India tightens security ahead of Independence Day celebrations

Extra paramilitaries and police deployed to disputed Jammu and Kashmir region

 

India’s federal government has tightened security measures in the northern disputed Jammu and Kashmir region, ahead of the country’s Independence Day celebrations on Thursday.

Extra paramilitaries and police have been deployed, in the latest measure to follow the August 5th decision to revoke Kashmir’s special constitutional autonomous status conferred on it over seven decades ago, which permitted it to make it own laws and fly its own flag.

Heavily armed security personnel wearing black bandanas manned hundreds of checkpoints and barricades across Kashmir’s summer capital Srinagar, impeding free movement of tens of thousands of locals.

Traffic in this normally bustling city was scanty and locals told television news channels that masses of concertina barbed wire and incessant security checks every few metres prevented them from obtaining essential food items.

Selective curfews have been enforced across Srinagar and surrounding areas since prime minister Narendra Modi’s Hindu nationalist Bharatiya Janata Party (BJP) government abrogated Kashmir’s autonomy.

All communication links including mobile and landline telephones, internet and television networks were inoperative for the 10th consecutive day across the region, whilst the publication of nearly all of Srinagar’s many daily newspapers remained suspended.

The annulment of Article 370, which conferred special status on Kashmir more than seven decades ago, included scrapping the provision banning outsiders from buying property in the state.

‘Ethnic dilution’

Locals fear this will lead to the “ethnic dilution” of Kashmir’s Muslim majority as it will encourage Hindus to move into the region and rob it of its distinctive Sufi character.

The government also bifurcated the state into two federally administered territories: the northern Buddhist region of Ladakh, bordering Tibet, and Jammu and Kashmir. Both areas will be administered by New Delhi.

The authorities went to great lengths to portray a picture of near normalcy across Kashmir, but admitted to “minor, localised” incidents of stone pelting in Srinagar on Tuesday. They denied television reports of police firing to quell protests or of seething restlessness.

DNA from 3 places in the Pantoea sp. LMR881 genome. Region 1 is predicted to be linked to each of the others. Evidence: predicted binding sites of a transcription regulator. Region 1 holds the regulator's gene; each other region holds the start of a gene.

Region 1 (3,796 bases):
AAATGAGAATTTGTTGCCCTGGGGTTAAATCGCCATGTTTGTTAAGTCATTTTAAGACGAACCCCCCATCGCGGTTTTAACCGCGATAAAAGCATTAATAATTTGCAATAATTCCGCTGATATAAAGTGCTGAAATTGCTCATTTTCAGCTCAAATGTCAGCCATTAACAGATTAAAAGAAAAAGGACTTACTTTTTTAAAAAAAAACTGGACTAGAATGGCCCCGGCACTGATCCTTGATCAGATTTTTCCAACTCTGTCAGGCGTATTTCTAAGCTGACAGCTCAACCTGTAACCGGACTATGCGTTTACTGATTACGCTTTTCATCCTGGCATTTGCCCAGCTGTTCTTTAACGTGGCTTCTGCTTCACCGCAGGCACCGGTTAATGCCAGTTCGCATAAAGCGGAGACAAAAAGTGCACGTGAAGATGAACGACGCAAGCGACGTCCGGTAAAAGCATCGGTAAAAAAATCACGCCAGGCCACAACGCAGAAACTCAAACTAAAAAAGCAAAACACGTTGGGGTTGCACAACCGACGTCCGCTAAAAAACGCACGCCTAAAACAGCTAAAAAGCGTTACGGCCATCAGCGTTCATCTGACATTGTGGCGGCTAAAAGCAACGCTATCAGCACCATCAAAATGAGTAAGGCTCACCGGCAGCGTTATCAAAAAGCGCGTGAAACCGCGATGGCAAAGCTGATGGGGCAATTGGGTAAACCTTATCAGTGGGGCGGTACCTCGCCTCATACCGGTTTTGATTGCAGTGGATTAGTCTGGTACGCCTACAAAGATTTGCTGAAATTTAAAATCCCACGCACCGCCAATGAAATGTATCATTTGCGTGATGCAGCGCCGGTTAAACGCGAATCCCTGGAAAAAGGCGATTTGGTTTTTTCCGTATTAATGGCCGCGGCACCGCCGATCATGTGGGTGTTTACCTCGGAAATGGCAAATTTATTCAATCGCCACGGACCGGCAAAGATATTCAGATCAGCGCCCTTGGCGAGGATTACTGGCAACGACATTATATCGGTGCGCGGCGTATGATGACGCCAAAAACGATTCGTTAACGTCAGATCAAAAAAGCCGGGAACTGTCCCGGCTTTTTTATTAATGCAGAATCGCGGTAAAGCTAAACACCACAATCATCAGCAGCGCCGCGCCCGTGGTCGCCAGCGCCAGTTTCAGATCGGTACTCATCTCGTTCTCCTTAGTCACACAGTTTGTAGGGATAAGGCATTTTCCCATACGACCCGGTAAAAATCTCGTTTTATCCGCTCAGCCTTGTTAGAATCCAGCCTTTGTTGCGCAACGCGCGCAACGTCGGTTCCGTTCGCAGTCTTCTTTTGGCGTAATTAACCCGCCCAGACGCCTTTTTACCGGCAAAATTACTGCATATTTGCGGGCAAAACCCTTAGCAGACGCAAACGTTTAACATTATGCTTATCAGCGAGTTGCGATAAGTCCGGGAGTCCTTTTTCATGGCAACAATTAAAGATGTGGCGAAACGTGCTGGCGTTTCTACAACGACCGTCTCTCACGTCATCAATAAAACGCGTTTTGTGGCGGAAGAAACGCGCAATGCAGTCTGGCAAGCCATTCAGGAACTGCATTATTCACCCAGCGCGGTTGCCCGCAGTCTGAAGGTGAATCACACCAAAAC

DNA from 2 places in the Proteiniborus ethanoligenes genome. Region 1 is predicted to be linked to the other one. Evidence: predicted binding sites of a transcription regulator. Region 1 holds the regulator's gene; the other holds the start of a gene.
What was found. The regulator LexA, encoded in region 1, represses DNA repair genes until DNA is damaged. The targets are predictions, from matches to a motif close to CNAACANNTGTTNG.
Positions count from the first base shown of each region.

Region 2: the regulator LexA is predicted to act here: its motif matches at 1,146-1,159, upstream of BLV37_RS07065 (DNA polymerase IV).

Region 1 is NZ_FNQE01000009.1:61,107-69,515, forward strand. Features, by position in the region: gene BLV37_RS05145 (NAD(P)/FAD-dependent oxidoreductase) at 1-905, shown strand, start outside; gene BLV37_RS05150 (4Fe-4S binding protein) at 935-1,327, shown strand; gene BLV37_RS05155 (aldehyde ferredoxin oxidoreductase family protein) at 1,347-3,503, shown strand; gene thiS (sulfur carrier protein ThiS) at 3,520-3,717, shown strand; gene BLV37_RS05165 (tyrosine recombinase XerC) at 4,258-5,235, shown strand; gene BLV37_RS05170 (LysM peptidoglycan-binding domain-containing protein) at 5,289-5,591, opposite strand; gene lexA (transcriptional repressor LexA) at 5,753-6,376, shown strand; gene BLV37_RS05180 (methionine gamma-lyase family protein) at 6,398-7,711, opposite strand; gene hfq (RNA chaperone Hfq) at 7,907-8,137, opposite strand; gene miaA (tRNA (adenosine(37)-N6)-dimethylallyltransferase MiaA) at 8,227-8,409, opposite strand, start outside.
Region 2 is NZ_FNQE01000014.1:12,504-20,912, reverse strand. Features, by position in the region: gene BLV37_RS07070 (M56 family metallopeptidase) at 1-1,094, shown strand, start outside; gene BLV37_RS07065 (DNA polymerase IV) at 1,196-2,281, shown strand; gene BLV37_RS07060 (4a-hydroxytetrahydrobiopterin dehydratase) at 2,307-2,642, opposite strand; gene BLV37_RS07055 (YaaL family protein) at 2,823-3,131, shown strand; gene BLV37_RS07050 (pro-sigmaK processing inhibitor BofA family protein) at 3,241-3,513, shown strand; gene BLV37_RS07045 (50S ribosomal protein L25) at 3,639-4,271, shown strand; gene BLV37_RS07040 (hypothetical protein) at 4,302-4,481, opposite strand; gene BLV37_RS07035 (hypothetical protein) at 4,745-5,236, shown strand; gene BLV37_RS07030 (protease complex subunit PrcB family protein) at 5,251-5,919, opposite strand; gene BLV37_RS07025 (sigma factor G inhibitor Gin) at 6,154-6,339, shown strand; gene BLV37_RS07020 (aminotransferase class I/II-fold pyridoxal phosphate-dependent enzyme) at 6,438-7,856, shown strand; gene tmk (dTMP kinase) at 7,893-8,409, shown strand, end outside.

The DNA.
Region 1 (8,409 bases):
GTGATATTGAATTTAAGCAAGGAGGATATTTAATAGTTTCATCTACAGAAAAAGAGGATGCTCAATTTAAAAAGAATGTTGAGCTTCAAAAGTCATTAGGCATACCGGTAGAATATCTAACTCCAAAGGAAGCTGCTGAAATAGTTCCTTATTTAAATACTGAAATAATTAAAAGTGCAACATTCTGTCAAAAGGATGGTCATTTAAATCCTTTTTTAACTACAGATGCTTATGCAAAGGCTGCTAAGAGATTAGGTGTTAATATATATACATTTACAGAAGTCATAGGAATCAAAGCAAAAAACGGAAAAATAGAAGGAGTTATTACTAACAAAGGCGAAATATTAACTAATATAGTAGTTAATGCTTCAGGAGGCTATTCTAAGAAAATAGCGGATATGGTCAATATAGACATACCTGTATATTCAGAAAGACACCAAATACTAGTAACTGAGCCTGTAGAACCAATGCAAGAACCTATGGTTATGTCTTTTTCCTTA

“The choice is between inconvenience caused by restriction of movement and loss of life,” a federal home ministry official said. “Our concern is to ensure the safety of Kashmir’s citizens.”

Other officials in Srinagar said restrictions would be relaxed across the region over the next few days, based on local assessments. “We hope that once the Independence Day celebrations are concluded, the situation will ease further,” said Kashmir’s government spokesman Rohit Kansal.

‘Official stooges’

In a related development, Shah Faesal of the Jammu and Kashmir People’s Movement was arrested at Delhi’s international airport on Wednesday, from where he was to leave for Istanbul, and was taken back to Srinagar where he has been placed under “preventive detention”.

The arrest of the former civil servant, who recently resigned his job and returned home to work for peace in insurgency-ridden Kashmir, followed his fiery interview with the BBC on Tuesday evening, in which he castigated the federal government for abrogating Article 370.

He declared that through its actions the government had imposed a Hobson’s choice on all Kashmiris of either becoming “official stooges or separatists”.

Mr Faesal joins some 300 politicians, including two former Kashmir chief ministers, detained in Kashmir since the government’s suspension of its autonomy last week.

Other opposition leaders from the Congress and Communist Parties, who attempted to visit Srinagar from Delhi, were turned back by the authorities earlier this week, on the grounds that their presence would exacerbate Kashmir’s already volatile situation.

Mr Modi again justified his government’s actions on Kashmir. In an interview with an Indian news agency he declared that scrapping Kashmir’s status was “about the nation and not politics” and was undertaken because the region had been unable to “fulfil people’s [economic] aspirations”.